It’s not often that a business executive’s life can be described as operatic. If that’s true for anyone, though, it may well be Apple’s late CEO and co-founder Steve Jobs — whose life saw plenty of the kind of dramatic triumphs and failures that inform the best operas.
It’s therefore appropriate that Jobs’ life forms the basis for The (R)evolution of Steve Jobs, a modern opera which is soon to make its debut in Seattle.
The opera explores 19 of the most important moments in Jobs’ life — ranging from introduction to Buddhism and marriage to Laurene Jobs to his role helping invent some of the great tech products which have defined our lives.
The website Broadway World writes that:
“Starring in the role of the turtleneck-clad mogul is acclaimed baritone John Moore who wowed Seattleites as Figaro in The Barber of Seville and as Papageno in The Magic Flute. Moore is joined by returning singers Adam Lau as K bun Chino Otogawa and Morgan Smith as Paul Jobs. Making company debuts are Emily Fons (Laurene Jobs), Garrett Sorenson (Steve Wozniak), and Madison Leonard (Chrisann Brennan).”
The (R)evolution of Steve Jobs will open on Saturday, February 23 and run through Saturday, March 9. It is being staged at McCaw Hall, home of the Seattle Opera. Tickets can be bought in person from the box office or by calling 206.389.7676.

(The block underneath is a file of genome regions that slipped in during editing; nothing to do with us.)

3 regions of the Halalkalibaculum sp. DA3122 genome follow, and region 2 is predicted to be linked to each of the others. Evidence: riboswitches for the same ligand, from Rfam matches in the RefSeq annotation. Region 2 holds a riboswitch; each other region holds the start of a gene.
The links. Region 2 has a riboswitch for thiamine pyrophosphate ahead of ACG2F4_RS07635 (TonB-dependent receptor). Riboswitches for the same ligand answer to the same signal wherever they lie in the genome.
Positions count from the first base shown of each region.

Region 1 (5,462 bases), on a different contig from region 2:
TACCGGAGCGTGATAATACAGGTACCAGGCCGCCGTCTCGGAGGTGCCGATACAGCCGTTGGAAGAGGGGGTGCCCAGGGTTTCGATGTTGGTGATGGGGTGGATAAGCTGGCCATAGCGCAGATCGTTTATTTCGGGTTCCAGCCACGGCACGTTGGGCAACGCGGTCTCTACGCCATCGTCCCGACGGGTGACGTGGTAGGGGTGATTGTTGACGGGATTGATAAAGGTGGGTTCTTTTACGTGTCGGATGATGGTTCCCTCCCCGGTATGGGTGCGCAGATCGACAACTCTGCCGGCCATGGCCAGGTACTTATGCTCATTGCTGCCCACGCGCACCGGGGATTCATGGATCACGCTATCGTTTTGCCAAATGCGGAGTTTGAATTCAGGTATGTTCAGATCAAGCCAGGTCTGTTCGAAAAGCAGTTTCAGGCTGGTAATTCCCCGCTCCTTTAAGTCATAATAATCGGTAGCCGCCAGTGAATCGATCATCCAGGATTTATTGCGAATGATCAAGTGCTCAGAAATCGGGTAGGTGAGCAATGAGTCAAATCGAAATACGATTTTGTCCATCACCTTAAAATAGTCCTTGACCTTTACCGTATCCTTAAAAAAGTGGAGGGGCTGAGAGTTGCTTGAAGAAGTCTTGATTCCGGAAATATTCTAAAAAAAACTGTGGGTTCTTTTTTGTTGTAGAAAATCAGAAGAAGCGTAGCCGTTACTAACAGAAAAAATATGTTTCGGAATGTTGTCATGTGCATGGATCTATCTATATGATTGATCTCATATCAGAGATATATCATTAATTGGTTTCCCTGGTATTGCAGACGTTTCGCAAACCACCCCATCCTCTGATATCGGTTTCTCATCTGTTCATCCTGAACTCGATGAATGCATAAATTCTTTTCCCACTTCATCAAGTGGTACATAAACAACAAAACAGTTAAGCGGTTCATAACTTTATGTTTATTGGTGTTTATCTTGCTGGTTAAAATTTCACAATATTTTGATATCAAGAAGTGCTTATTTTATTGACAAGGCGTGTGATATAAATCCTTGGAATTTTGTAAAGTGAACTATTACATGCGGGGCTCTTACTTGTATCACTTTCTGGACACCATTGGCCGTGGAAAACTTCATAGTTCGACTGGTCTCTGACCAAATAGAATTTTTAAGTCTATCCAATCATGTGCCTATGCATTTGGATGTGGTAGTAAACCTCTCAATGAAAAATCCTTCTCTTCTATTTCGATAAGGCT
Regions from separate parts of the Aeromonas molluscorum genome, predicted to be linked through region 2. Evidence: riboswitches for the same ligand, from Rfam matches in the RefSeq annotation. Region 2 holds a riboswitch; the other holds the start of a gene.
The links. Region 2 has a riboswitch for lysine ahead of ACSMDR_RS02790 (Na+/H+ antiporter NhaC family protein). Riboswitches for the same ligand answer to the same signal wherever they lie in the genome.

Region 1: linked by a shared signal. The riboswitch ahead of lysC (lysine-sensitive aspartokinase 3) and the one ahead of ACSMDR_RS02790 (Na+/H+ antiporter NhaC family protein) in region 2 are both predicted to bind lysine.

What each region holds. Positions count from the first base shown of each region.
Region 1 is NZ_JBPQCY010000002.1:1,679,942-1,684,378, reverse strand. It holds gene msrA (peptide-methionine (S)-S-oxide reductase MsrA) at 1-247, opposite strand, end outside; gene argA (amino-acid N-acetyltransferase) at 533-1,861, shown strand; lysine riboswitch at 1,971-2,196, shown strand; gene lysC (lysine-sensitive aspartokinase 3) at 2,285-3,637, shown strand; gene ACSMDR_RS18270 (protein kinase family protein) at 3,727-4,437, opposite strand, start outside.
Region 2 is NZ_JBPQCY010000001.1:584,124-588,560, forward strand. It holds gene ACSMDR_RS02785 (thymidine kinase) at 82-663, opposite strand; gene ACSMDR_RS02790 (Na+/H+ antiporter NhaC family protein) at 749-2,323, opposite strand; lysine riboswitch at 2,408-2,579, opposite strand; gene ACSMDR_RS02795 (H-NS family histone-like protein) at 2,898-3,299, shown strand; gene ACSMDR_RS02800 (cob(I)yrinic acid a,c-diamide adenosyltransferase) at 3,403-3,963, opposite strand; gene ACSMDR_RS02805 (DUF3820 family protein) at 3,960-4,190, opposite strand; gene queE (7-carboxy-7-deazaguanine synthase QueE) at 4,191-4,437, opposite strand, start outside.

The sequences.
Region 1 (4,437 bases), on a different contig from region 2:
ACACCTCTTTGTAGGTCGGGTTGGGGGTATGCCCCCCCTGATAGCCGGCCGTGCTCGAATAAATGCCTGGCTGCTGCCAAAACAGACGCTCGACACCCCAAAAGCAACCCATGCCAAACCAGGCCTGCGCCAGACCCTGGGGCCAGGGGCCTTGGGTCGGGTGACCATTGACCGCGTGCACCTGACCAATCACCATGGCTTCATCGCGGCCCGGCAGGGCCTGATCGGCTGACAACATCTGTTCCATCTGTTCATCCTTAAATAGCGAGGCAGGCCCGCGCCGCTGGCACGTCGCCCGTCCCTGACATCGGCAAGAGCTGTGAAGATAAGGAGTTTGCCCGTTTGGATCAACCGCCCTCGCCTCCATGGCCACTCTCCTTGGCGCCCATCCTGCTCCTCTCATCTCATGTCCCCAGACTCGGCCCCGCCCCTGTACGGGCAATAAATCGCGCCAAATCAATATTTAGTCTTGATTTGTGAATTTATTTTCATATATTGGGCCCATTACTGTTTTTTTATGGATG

Before its debut, there will also be a free admission event on February 7, “The Flawed Brilliance of Steve Jobs,” in which the cast and crew of the opera will discuss the show and the myriad ways Jobs has been presented in popular culture.
Story of an opera
This isn’t the first time we’ve written about The (R)evolution of Steve Jobs opera. In 2017, we covered the original premiere of the show at Santa Fe Opera in New Mexico.
“I was kind of hesitant at first about the subject,” Mark Campbell, who wrote the libretto featured in the opera, told my Cult of Mac colleague David Pierini. “Steve Jobs is so popular and so a part of our world, and creating an opera is full of minefields. But I saw a way into the story that could work in the operatic form. I was not interested in creating a story that made him a big hero, nor did I want an opera that vilified him in any way. I created a libretto that paints a balanced portrait of him.”
Don’t worry if you’re not lucky enough to be in Seattle in February, though. While it’s not quite the same experience, you can listen to the (R)evolution of Steve Jobs on a number of streaming formats — including Apple Music.